Madame Ezra and the Jews of K’aifung, China
As a devout Jew, Madame Ezra made sure that Jewish holidays, ceremonies,
and practices were strictly followed in her home. She had aspirations to
one day see her son married to a strong, Jewish woman and have him lead
her people back the "promised" land, Palestine. But after the
death of Leah, Madame Ezra began to fade. Her hope began to dwindle and
she slowly died. Much like Madame Ezra, the Jews that had come to K’aifung,
China, were a strong people proud of their heritage and religion. They
were welcomed into China with arms wide open as they fled from the persecution
faced in their homeland. But as time passed, the Jews began to disappear,
practicing more and more of the Confucian ways with each new generation.
Slowly, Jewish practices ceased, the last Rabbi died, and the remaining
Jews began to forget their origins. It is in Pearl S. Buck’s Peony, that
this is shown; here Madame Ezra’s life coincides with that of the Jews
living in K’aifung,
China. Madame Ezra’s role in Peony is a prominent one. For more than half the novel, she is the mother, the wife, and the mistress of the House of Ezra. She is the reason the Jewish customs are still practiced in her home; without her constant supervision her husband and son would easily accept the Chinese ways. This is the first similarities between Madame Ezra and the K’aifung Jews. Like Ezra and David, the Jews are fighting between remaining staunch followers of Jehovah or merging with the Chinese and eventually forgetting their Jewish heritage. The destruction of the Synagogue and the Rabbi would bring Jews together for the rebuilding of the Synagogue, renewing their faith, much as Madame Ezra thought the marriage of Leah to David would restore the strength lost by her people.
David’s marriage to Leah was supposed to be a revitalization. Madame Ezra thought that it would install a new hope in her people. In one conversation discussing the planned betrothal of David and Leah, Madame Ezra says, ". . . I do not ask you to think of me, David. Think of our people! You and Leah, David—together—your children—carrying on the blood of Judah, in this heathen land!" (24). She could picture her son as the new Rabbi, leading the Jews in China back to their home land in Palestine. So she brought Leah, a Rabbi’s daughter and a "rare creature born beautiful and good together" (3), into the House of Ezra. She told Leah, "I want you to—to—persuade David. . .[y]ou and he together, Leah! Think how you could influence him!. . . Entice him—entice him" (69). Madame Ezra felt that with Leah as his wife, a major influence in his life, she could induce her son into practicing his faith more rigorously than before; her hope was to turn her son into a devout Jew, using Leah to get there.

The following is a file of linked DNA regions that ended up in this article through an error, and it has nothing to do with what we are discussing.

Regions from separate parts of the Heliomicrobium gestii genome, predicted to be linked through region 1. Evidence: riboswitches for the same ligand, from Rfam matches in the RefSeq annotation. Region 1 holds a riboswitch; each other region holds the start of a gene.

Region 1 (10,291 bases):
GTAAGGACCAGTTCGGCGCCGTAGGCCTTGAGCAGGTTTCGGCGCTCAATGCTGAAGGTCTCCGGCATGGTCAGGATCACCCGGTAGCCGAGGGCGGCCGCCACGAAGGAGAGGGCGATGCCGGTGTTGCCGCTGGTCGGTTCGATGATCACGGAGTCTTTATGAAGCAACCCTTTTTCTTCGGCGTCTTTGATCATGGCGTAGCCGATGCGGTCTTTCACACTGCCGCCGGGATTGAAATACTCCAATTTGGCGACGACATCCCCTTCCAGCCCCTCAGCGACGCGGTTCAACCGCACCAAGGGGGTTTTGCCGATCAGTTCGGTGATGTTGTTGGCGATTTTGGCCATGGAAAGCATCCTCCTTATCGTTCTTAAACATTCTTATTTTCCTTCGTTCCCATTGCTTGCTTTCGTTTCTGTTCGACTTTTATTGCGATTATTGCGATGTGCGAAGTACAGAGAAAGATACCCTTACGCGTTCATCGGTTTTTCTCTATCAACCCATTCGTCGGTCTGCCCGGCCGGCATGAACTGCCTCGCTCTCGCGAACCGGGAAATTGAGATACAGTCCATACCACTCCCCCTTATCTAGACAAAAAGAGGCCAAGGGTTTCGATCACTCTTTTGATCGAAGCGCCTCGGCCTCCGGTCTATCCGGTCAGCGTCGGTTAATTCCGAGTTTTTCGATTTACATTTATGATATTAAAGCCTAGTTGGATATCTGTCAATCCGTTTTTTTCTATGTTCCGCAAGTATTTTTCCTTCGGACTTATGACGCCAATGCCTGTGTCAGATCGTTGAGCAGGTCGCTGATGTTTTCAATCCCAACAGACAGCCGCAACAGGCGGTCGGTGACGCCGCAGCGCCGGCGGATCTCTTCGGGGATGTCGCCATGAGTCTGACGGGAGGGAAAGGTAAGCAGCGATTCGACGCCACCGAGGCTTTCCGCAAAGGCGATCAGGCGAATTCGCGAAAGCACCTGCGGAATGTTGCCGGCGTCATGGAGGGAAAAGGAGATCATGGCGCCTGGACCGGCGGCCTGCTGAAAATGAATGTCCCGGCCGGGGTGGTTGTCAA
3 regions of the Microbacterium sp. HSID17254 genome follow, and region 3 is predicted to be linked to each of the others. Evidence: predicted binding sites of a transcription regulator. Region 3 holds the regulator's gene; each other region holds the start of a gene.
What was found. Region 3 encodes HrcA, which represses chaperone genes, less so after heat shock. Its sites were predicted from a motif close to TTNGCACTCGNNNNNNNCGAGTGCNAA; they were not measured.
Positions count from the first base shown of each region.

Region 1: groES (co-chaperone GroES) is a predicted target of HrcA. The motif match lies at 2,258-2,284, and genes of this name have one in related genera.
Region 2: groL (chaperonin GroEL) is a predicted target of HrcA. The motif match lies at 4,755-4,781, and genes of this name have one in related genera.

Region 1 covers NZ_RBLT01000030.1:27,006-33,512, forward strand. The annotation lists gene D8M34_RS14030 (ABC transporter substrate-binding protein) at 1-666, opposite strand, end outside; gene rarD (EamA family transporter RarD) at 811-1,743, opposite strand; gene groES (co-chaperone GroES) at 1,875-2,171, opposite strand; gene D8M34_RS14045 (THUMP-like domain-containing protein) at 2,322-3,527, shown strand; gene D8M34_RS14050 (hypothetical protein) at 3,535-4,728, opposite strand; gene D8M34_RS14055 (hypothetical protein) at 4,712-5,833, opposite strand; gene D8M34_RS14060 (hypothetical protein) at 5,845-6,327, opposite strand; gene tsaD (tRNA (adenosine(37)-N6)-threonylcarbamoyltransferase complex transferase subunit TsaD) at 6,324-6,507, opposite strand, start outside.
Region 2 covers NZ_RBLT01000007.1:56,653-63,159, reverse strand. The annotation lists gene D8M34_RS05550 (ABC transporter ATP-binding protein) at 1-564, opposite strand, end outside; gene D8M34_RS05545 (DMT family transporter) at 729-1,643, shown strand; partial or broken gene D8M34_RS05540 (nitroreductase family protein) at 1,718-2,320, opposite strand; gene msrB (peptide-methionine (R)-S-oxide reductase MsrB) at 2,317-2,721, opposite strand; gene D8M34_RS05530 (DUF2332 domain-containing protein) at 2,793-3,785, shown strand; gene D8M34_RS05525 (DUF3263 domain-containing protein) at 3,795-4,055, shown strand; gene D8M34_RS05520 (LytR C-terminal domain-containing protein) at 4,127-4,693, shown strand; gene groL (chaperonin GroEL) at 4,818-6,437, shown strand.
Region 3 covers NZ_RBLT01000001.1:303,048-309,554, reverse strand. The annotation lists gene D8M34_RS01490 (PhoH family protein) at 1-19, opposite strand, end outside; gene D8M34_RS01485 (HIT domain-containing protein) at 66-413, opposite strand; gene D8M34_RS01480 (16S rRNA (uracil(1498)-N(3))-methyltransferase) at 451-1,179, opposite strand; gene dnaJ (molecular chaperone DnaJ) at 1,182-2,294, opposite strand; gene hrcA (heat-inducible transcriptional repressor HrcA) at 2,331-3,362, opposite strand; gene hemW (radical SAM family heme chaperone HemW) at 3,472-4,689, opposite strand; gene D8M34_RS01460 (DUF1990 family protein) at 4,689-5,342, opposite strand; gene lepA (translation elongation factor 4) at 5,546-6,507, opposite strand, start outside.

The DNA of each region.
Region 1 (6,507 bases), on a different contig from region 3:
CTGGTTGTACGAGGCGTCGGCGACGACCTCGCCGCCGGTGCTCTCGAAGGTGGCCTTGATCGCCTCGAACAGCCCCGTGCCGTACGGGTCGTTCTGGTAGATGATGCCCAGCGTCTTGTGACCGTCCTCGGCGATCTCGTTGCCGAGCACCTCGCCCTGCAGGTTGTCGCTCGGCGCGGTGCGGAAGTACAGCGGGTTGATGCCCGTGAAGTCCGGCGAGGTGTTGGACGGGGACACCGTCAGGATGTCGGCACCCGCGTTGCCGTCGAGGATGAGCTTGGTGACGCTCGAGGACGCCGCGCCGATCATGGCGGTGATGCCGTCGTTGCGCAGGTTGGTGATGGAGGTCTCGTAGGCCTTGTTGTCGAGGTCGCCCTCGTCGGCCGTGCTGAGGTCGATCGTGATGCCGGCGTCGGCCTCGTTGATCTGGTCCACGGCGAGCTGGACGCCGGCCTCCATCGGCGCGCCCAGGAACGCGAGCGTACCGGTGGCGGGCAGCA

Her main reason for trying to do this is not because of her rigid Jewish up-bringing and her own beliefs, but because she saw the decline of her people. In a plea to Leah for her help, Madame Ezra states, "Child, you know—and no one so well as you—what is happening to our people here in this Chinese city—how few of us are faithful any more! Leah, we are being lost!" (68).
After Leah’s suicide, Madame Ezra begins to lose her strength. Her "heart was sore with sorrow and bewildered with the downfall of all her plans and the loss of all her hopes. She grew weak . . ."(206). "When Leah died, something died in her, too" (217). And with this, not only does the decline of Madame Ezra begin, but also the downfall, or rather the disappearance, of the Jews in K’aifung reaches its most drastic point. After feeling the face of his dead daughter, the Rabbi goes crazy. He becomes unaware of what had happened and his mind slips back to a time much more pleasant to remember. With the Rabbi now an imbecile and Aaron, her brother, nowhere to be found, there is no one to conduct the Sabbath worship and to teach and preach the Torah. David has decided to marry a Chinese girl and thus Madame Ezra’s hope of seeing him lead the Jews, as the new Rabbi, fades and dies.
It is not until after Ezra’s death, however, that Madame Ezra’s influence disappears. The last remaining scrolls and other Jewish objects disappear from the house. David may read a prayer book or from the Torah for time to time, but that is all that remains of the once strong and powerful mistress of the House of Ezra. At the same time, Buck describes the deterioration of the Synagogue; but this time there were no Jews left to help rebuild it. The Jews had been absorbed into the Chinese culture. All that remained of them were a few high noses born every few generations and a few out of place practices incorporated into a few Chinese traditions. It is through the long and sad death of Madame Ezra that the depletion of Jews is shown; and it is her death that symbolizes the death of the Jewish civilization in K’aifung, China.
Buck, Pearl S. Peony. Wakefield: Moyer Bell, 1948.
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